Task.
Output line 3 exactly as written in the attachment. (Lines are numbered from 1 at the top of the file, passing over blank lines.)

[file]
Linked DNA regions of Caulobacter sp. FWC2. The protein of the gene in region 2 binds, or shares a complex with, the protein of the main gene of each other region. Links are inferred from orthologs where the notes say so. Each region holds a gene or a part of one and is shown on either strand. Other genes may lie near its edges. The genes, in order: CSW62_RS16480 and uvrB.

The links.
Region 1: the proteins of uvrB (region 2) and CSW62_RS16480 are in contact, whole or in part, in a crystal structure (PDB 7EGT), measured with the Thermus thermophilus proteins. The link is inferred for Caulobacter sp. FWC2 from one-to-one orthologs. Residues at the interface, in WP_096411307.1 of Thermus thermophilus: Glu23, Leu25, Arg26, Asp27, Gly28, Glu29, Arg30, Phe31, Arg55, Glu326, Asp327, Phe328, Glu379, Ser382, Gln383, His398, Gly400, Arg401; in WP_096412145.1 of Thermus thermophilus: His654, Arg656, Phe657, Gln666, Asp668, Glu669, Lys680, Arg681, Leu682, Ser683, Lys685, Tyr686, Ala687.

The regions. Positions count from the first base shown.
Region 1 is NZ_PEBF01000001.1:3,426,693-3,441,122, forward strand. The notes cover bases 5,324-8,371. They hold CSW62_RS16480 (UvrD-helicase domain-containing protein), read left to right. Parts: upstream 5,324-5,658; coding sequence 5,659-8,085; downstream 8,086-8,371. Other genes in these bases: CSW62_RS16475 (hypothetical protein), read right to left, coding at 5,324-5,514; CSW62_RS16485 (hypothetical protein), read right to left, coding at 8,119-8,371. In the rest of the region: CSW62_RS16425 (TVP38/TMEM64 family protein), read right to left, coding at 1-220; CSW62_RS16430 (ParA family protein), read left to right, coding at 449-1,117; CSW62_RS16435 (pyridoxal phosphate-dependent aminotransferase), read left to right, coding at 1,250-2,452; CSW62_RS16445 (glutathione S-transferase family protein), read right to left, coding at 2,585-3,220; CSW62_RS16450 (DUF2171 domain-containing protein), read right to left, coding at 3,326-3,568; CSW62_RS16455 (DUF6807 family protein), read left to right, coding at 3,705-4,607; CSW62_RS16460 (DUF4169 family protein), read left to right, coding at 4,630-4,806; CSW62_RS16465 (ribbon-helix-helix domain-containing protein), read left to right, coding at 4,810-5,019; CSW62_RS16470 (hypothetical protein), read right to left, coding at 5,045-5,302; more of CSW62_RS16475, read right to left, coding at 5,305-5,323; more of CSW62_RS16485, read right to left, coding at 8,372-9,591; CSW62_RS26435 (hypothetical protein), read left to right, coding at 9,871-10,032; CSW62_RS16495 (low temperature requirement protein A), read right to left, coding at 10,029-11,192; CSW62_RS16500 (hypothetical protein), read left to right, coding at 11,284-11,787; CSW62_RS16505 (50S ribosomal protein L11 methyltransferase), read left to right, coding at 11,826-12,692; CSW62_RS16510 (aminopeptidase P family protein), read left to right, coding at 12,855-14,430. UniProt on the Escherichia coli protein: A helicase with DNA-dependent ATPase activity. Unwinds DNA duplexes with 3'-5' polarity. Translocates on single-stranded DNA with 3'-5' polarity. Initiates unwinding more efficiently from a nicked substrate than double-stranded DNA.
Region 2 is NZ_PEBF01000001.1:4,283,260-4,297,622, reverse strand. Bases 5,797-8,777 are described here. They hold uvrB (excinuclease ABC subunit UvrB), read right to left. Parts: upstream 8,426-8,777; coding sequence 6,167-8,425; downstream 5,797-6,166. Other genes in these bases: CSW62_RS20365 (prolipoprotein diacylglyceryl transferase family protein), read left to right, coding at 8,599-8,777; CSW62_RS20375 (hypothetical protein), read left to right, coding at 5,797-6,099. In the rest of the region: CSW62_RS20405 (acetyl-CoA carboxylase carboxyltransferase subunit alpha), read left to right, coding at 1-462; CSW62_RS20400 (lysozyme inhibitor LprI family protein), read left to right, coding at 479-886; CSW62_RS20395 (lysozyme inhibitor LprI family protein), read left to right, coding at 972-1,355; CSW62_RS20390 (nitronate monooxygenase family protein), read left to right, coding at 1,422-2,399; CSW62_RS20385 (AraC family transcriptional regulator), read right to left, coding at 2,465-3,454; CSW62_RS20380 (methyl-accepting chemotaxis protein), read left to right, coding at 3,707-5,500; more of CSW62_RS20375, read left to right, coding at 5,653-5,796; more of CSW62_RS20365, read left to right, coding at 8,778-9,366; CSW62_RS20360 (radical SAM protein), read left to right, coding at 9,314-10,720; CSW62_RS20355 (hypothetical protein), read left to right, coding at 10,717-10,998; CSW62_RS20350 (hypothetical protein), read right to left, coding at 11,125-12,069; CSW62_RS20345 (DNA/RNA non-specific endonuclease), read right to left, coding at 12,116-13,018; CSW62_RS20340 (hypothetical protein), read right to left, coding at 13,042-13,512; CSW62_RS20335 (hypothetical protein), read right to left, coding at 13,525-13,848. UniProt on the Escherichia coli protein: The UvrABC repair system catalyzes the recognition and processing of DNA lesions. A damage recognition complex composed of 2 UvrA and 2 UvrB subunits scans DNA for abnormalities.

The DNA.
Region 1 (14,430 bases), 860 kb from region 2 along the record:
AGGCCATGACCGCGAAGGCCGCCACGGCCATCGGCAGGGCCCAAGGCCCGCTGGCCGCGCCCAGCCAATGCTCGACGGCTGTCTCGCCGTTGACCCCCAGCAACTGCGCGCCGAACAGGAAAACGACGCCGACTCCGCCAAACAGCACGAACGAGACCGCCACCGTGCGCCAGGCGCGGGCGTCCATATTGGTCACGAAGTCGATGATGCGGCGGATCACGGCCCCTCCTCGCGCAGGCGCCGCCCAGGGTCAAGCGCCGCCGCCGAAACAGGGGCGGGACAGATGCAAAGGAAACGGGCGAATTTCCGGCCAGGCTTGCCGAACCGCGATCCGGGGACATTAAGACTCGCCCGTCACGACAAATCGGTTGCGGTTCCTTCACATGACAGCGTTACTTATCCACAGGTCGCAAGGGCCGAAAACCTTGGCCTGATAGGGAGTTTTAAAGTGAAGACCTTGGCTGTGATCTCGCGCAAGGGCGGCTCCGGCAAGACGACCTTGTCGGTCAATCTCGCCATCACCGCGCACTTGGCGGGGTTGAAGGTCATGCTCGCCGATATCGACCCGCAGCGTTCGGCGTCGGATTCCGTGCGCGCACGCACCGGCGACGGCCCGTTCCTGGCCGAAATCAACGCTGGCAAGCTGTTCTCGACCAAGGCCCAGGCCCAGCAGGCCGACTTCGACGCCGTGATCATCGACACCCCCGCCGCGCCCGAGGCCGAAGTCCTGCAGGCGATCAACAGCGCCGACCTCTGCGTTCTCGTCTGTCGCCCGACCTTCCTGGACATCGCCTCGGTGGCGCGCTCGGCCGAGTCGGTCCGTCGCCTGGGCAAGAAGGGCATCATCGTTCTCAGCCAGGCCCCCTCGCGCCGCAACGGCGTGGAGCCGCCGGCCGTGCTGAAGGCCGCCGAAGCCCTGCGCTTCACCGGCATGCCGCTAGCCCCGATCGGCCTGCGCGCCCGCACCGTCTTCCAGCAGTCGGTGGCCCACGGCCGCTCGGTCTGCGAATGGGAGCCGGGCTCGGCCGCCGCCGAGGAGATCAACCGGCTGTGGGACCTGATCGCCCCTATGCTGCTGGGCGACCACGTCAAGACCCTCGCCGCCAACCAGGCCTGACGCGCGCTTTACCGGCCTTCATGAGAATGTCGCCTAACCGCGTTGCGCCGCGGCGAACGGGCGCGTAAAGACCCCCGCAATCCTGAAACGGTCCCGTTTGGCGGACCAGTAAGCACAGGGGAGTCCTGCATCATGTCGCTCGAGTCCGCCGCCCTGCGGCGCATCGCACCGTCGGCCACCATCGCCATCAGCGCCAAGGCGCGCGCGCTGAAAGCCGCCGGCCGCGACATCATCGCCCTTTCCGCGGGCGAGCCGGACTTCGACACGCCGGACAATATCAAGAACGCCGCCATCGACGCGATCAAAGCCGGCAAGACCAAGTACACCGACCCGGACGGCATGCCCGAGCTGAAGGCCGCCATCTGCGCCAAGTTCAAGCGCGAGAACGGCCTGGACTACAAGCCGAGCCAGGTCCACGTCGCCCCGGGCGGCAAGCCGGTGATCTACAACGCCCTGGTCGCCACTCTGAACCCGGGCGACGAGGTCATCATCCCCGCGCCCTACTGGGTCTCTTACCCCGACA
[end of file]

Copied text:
Region 1: the proteins of uvrB (region 2) and CSW62_RS16480 are in contact, whole or in part, in a crystal structure (PDB 7EGT), measured with the Thermus thermophilus proteins. The link is inferred for Caulobacter sp. FWC2 from one-to-one orthologs. Residues at the interface, in WP_096411307.1 of Thermus thermophilus: Glu23, Leu25, Arg26, Asp27, Gly28, Glu29, Arg30, Phe31, Arg55, Glu326, Asp327, Phe328, Glu379, Ser382, Gln383, His398, Gly400, Arg401; in WP_096412145.1 of Thermus thermophilus: His654, Arg656, Phe657, Gln666, Asp668, Glu669, Lys680, Arg681, Leu682, Ser683, Lys685, Tyr686, Ala687.